Now the Iranian regime, for instance, finds itself at the top of the current "terrorist" list. Control over Iran, a regional power with large oil resources, is essential to locking down control over Mideast oil. And the tremendous difficulties the U.S. has run into in trying to piece together an alliance of compliant comprador (subservient) capitalist forces in Iraq has contributed to growing Iranian strength and influence in Iraq itself, and the region overall. That puts more pressure on the U.S. to "finish the job" in this region, replacing the Iranian regime a necessary next phase.

In the occupation of Iraq, we can see an example of how each move the U.S. makes to implement its wildly ambitious objectives in turn creates new dangers and problems for the people of the world, and for the U.S. as well. The invasion of Iraq turned a country that was causing trouble for the U.S. in the region into a country that--if they pull out now--could cause a traumatic setback for this whole agenda. This --not some sudden attack of altruistic concern over sectarian violence (which they themselves helped provoke)--is why even forces within the U.S. imperialist ruling class like former Bush I adviser Brent Scowcroft, who disagreed with the original decision to occupy Iraq, argue that we "are stuck" in Iraq, and caution that "we cannot pull out."

"Radical Islam" and European Rivals

The "war on terror" is mainly, at this point, aimed at Islamic fundamentalist forces who are associated with terrorist attacks on the U.S. and U.S. interests. These forces do have a following, and an agenda of their own that in some cases involves driving the U.S. and it's interests out of areas of the world where they have strength.3

While these forces pose real problems to U.S. interests in the Middle East, and beyond, they don't have the capital, resources, or the military forces to really string together an empire from "Spain to Indonesia," as Bush claims in his speech. Where these forces come to power, like in Afghanistan under the Taliban, or in Iran, they can only be comprador capitalists--dependent on technology, military force, and capital investment from imperialist countries.4

At the same time, there are rival imperialists hovering over the Middle East and other regions of trouble for US imperialism, like Latin America.5 Islamic fundamentalist forces are something of a wildcard in this rivalry, which expresses itself in behind-the-scenes maneuvering over things like "Iran's nuclear program," which is both enabled by and checked by European powers, and intensive European investment in Iran. In USA Today 2/22/05, an Iranian government spokesman says Europe has 100 billion euros invested in Iran. Like Russian and French investment in Iraq's oil industry before the 2nd Iraq war, Europe's investments in Iran could be trumped by direct U.S. military intervention.

The conflicts between European and U.S. capital are being fought out behind codewords of "diplomatic vs military options," "resolute opposition to terror vs. European half-stepping," spats over treaties and arguments over "working through the United Nations." These conflicts are also expressed more overtly. Reactionary foreign policy adviser Richard Perle says, "There are important elements in France and Germany that don't want the U.S. policy to succeed in Iraq."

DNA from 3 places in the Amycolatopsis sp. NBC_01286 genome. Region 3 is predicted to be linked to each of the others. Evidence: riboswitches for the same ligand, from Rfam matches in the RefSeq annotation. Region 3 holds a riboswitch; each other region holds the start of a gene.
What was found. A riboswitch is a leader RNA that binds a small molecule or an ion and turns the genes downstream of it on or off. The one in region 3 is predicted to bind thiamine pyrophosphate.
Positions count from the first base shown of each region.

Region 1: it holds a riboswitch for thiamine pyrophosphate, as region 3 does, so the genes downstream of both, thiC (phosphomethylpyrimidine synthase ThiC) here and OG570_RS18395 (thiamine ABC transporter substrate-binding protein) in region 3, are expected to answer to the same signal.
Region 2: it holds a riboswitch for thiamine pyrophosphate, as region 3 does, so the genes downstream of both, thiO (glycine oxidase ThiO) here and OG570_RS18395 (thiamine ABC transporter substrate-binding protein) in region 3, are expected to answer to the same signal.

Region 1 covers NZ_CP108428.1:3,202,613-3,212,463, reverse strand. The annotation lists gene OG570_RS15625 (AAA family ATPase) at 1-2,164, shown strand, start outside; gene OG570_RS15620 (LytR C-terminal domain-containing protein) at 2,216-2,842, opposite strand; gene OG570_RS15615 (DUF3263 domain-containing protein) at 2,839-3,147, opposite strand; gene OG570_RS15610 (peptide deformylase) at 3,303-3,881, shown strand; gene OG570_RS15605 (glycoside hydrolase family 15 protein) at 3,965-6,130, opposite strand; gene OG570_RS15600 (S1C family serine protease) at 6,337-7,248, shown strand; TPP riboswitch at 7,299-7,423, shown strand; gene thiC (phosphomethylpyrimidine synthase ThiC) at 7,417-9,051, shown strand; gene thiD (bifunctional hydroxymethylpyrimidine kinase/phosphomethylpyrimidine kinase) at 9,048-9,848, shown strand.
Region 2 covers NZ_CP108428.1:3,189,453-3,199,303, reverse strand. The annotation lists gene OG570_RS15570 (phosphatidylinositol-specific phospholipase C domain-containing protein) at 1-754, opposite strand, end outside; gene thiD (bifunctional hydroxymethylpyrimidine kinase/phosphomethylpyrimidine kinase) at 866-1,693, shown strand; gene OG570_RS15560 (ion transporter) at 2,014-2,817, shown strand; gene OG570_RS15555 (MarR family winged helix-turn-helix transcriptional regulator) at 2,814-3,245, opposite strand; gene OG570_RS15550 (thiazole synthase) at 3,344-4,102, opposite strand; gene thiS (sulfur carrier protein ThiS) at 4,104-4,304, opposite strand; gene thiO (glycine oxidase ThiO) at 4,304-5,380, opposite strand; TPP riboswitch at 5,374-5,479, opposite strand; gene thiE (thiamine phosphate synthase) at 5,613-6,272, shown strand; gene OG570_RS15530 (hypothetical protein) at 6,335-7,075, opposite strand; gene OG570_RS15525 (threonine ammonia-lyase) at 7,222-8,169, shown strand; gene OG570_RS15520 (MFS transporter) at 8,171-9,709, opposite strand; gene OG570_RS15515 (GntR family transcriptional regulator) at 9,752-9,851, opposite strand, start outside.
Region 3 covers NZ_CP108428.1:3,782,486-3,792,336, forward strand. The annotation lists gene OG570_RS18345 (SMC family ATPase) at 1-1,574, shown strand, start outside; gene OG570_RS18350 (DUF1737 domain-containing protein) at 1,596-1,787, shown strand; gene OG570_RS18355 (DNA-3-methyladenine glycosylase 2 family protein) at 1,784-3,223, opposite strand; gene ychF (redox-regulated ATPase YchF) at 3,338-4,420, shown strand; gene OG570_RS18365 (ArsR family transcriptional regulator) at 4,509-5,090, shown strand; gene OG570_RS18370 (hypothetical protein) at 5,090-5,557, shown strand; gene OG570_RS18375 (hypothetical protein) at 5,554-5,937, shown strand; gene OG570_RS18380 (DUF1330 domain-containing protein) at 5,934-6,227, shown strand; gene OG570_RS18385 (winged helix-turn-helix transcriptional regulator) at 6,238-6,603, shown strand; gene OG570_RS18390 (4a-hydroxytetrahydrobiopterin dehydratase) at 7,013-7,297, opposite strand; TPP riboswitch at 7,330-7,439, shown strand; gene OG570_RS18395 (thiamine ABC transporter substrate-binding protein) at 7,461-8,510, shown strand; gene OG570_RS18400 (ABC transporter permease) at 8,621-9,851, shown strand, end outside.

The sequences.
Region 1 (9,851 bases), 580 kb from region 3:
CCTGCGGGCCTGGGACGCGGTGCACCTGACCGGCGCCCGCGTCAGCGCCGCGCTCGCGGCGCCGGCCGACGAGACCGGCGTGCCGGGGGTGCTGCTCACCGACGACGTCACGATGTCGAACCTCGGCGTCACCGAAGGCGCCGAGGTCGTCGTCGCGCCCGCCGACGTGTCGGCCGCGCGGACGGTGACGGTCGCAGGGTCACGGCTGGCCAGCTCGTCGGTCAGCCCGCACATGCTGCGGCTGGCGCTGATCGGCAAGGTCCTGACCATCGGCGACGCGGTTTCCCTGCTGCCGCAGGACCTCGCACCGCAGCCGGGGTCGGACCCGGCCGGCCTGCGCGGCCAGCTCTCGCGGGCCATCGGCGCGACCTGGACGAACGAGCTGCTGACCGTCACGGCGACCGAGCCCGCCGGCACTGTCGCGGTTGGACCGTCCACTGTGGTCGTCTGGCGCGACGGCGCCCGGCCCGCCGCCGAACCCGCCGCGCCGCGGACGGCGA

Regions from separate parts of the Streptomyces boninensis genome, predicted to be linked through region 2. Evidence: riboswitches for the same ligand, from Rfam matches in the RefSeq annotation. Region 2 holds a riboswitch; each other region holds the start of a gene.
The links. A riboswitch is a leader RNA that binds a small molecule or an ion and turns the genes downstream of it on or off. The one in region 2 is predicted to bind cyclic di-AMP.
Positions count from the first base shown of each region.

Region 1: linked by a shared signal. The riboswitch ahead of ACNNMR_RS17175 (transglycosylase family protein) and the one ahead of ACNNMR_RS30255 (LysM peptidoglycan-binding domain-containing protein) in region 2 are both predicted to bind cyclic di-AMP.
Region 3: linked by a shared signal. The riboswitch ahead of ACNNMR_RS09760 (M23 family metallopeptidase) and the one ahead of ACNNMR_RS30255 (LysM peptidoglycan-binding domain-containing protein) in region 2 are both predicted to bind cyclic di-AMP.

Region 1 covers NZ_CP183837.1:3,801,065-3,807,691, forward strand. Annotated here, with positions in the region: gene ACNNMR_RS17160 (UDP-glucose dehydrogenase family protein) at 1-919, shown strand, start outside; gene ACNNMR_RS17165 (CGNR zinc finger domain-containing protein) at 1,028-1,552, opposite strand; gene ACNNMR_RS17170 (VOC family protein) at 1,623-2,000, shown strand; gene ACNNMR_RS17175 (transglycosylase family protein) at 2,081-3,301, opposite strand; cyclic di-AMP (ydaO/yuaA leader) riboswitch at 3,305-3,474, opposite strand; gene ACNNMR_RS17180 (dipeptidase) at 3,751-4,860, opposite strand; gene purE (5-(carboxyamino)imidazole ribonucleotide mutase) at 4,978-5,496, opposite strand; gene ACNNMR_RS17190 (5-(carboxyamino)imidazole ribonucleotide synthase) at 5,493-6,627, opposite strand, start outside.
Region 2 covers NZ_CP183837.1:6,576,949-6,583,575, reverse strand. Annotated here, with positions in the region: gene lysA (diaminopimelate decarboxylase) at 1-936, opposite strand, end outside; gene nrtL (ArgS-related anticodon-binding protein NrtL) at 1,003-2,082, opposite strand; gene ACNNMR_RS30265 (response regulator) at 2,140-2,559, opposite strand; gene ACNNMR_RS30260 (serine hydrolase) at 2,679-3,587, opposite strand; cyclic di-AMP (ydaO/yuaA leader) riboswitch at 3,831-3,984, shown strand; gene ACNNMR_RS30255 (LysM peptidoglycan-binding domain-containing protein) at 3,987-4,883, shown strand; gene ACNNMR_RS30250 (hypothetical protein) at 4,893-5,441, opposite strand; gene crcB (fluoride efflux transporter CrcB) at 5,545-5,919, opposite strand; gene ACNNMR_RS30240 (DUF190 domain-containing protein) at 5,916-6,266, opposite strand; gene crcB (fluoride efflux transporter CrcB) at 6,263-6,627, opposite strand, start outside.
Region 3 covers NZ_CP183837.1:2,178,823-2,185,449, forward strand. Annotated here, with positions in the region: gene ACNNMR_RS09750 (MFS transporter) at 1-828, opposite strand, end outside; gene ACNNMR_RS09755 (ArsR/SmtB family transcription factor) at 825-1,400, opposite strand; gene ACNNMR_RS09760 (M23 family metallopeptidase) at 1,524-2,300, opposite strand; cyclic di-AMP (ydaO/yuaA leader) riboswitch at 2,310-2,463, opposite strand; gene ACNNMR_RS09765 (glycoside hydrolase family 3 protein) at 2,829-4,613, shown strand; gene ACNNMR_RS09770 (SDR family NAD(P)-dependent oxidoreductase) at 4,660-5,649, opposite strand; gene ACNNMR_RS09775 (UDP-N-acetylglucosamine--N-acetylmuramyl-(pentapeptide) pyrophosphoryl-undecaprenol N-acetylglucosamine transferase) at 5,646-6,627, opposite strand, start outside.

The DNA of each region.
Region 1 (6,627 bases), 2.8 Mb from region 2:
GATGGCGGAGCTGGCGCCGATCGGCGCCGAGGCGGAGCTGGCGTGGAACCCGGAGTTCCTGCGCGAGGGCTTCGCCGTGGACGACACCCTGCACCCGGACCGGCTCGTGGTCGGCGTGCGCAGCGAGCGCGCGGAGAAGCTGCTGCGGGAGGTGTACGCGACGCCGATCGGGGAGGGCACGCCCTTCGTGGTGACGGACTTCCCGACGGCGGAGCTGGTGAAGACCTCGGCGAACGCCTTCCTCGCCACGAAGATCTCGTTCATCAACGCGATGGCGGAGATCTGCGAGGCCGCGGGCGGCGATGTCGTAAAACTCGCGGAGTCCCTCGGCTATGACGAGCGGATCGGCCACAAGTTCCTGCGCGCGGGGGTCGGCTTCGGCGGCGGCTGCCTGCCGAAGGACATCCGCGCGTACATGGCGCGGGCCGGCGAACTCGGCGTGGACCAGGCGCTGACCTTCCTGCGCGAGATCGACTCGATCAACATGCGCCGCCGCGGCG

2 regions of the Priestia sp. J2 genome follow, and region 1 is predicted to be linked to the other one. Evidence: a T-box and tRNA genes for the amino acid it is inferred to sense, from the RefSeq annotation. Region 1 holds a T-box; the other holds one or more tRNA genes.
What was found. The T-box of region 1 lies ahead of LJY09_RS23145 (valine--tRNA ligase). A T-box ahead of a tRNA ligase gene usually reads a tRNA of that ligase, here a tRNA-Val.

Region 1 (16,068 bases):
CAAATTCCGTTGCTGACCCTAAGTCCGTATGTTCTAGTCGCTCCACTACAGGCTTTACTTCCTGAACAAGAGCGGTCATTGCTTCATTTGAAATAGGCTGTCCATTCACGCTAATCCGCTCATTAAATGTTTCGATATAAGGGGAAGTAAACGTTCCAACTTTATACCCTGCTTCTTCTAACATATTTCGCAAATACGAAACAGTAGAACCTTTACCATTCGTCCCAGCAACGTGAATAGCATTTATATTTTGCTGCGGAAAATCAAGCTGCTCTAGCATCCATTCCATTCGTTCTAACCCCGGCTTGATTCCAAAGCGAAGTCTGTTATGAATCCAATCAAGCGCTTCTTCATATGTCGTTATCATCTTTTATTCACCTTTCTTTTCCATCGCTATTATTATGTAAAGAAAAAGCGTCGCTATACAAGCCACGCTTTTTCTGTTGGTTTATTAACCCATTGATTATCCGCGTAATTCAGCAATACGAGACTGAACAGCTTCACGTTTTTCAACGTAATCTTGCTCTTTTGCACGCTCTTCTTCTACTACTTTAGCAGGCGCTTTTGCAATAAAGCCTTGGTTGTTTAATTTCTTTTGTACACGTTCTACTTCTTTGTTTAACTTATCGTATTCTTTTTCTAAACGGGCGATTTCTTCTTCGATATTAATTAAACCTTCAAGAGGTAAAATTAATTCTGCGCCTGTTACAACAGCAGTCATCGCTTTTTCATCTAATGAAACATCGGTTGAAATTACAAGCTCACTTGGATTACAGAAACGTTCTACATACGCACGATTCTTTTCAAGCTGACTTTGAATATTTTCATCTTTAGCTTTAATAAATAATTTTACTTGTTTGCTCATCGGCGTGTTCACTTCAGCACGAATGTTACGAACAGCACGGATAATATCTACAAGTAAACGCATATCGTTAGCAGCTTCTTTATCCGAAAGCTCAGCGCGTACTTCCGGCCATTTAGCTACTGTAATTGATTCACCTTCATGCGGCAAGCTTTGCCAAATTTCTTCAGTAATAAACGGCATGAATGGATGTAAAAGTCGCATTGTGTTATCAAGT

All this has created a complex web of aggression and intrigue in the Middle East, and a situation that will not by itself lead to anything good for anyone. But this highly combustible situation also presents dangers for all the oppressive forces in the mix.

Bringing U.S.-Dominated Democracy to the Middle East

A major theme of Bush's speech is painting U.S. imperialism as bringing democracy to the Middle East. In his speech, Bush says, "We're encouraging our friends in the Middle East, including Egypt and Saudi Arabia, to take the path of reform, to strengthen their own societies." This is best understood as not simply hypocrisy (and it includes an element of vying for the "high ground" in contention with the European powers), but also as a goal (in opposition to more limited objectives argued for by experts associated with the Bush I regime like Scowcroft) of fundamental, imposed restructuring of the economies and governments of the Middle East. In fact, in a different speech given October 25 to a Republican fundraising event, Bush invoked the restructuring and transformation of Japan after World War II as a model for the scope of changes to be imposed on this region.

Certain democratic reforms, including tightly managed elections, a thin layer of tolerated loyal dissent, or the opening of certain doors to women (who can't even drive in Saudi Arabia) facilitate the exploitation of the resources and people of the Middle East by foreign capital. An important element of that is imposing cultural norms that allow for the introduction of U.S. military bases and the requisite infrastructure into areas with heavy Islamic fundamentalist influence--including open prostitution around those bases and other "benefits" of imperialist-framed modernization. All of this a source of real tension between U.S. objectives and their loyal regimes in the region!

The democracy that U.S. imperialism imposes on the Middle East cannot, of course, include the democratic right of national self-determination, to be free of U.S. military occupation, and U.S.-orchestrated exploitation and plunder by foreign corporations and banks. No one will ever be allowed to vote that away.